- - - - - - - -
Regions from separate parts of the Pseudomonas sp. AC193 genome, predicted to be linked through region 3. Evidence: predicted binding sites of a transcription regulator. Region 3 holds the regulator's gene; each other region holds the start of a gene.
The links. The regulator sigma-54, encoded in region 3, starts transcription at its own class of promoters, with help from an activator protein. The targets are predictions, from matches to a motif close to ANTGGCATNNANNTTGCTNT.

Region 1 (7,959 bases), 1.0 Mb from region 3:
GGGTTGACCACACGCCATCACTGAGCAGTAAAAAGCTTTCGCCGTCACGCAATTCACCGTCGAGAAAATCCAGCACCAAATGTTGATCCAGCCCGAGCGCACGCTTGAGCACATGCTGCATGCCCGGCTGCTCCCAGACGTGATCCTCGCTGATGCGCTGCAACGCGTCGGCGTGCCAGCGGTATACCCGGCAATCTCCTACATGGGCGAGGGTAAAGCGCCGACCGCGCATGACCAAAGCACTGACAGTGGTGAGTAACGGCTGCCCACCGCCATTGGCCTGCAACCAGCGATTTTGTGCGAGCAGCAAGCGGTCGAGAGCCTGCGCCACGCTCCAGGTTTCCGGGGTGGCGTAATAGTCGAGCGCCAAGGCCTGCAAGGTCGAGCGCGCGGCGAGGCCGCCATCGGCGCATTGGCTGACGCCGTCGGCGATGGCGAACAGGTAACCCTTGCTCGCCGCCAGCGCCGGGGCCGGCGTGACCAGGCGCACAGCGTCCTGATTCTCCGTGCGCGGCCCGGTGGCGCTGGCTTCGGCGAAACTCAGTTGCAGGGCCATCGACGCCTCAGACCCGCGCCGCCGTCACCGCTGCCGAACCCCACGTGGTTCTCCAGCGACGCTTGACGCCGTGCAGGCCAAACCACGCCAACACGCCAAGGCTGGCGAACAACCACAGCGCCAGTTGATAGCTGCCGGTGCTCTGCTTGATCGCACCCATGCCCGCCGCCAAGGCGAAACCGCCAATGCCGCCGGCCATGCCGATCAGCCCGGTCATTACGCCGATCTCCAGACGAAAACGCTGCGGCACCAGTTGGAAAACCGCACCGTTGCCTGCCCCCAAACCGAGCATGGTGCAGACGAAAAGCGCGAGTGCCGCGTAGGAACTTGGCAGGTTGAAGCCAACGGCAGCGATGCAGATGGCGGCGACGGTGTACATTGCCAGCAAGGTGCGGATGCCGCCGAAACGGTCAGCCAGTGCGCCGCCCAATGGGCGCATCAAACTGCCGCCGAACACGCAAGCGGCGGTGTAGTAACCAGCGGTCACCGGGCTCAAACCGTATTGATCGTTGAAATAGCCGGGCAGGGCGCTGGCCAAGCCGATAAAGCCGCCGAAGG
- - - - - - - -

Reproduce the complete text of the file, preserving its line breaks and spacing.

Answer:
Regions from separate parts of the Pseudomonas sp. AC193 genome, predicted to be linked through region 3. Evidence: predicted binding sites of a transcription regulator. Region 3 holds the regulator's gene; each other region holds the start of a gene.
The links. The regulator sigma-54, encoded in region 3, starts transcription at its own class of promoters, with help from an activator protein. The targets are predictions, from matches to a motif close to ANTGGCATNNANNTTGCTNT.

Region 1 (7,959 bases), 1.0 Mb from region 3:
GGGTTGACCACACGCCATCACTGAGCAGTAAAAAGCTTTCGCCGTCACGCAATTCACCGTCGAGAAAATCCAGCACCAAATGTTGATCCAGCCCGAGCGCACGCTTGAGCACATGCTGCATGCCCGGCTGCTCCCAGACGTGATCCTCGCTGATGCGCTGCAACGCGTCGGCGTGCCAGCGGTATACCCGGCAATCTCCTACATGGGCGAGGGTAAAGCGCCGACCGCGCATGACCAAAGCACTGACAGTGGTGAGTAACGGCTGCCCACCGCCATTGGCCTGCAACCAGCGATTTTGTGCGAGCAGCAAGCGGTCGAGAGCCTGCGCCACGCTCCAGGTTTCCGGGGTGGCGTAATAGTCGAGCGCCAAGGCCTGCAAGGTCGAGCGCGCGGCGAGGCCGCCATCGGCGCATTGGCTGACGCCGTCGGCGATGGCGAACAGGTAACCCTTGCTCGCCGCCAGCGCCGGGGCCGGCGTGACCAGGCGCACAGCGTCCTGATTCTCCGTGCGCGGCCCGGTGGCGCTGGCTTCGGCGAAACTCAGTTGCAGGGCCATCGACGCCTCAGACCCGCGCCGCCGTCACCGCTGCCGAACCCCACGTGGTTCTCCAGCGACGCTTGACGCCGTGCAGGCCAAACCACGCCAACACGCCAAGGCTGGCGAACAACCACAGCGCCAGTTGATAGCTGCCGGTGCTCTGCTTGATCGCACCCATGCCCGCCGCCAAGGCGAAACCGCCAATGCCGCCGGCCATGCCGATCAGCCCGGTCATTACGCCGATCTCCAGACGAAAACGCTGCGGCACCAGTTGGAAAACCGCACCGTTGCCTGCCCCCAAACCGAGCATGGTGCAGACGAAAAGCGCGAGTGCCGCGTAGGAACTTGGCAGGTTGAAGCCAACGGCAGCGATGCAGATGGCGGCGACGGTGTACATTGCCAGCAAGGTGCGGATGCCGCCGAAACGGTCAGCCAGTGCGCCGCCCAATGGGCGCATCAAACTGCCGCCGAACACGCAAGCGGCGGTGTAGTAACCAGCGGTCACCGGGCTCAAACCGTATTGATCGTTGAAATAGCCGGGCAGGGCGCTGGCCAAGCCGATAAAGCCGCCGAAGG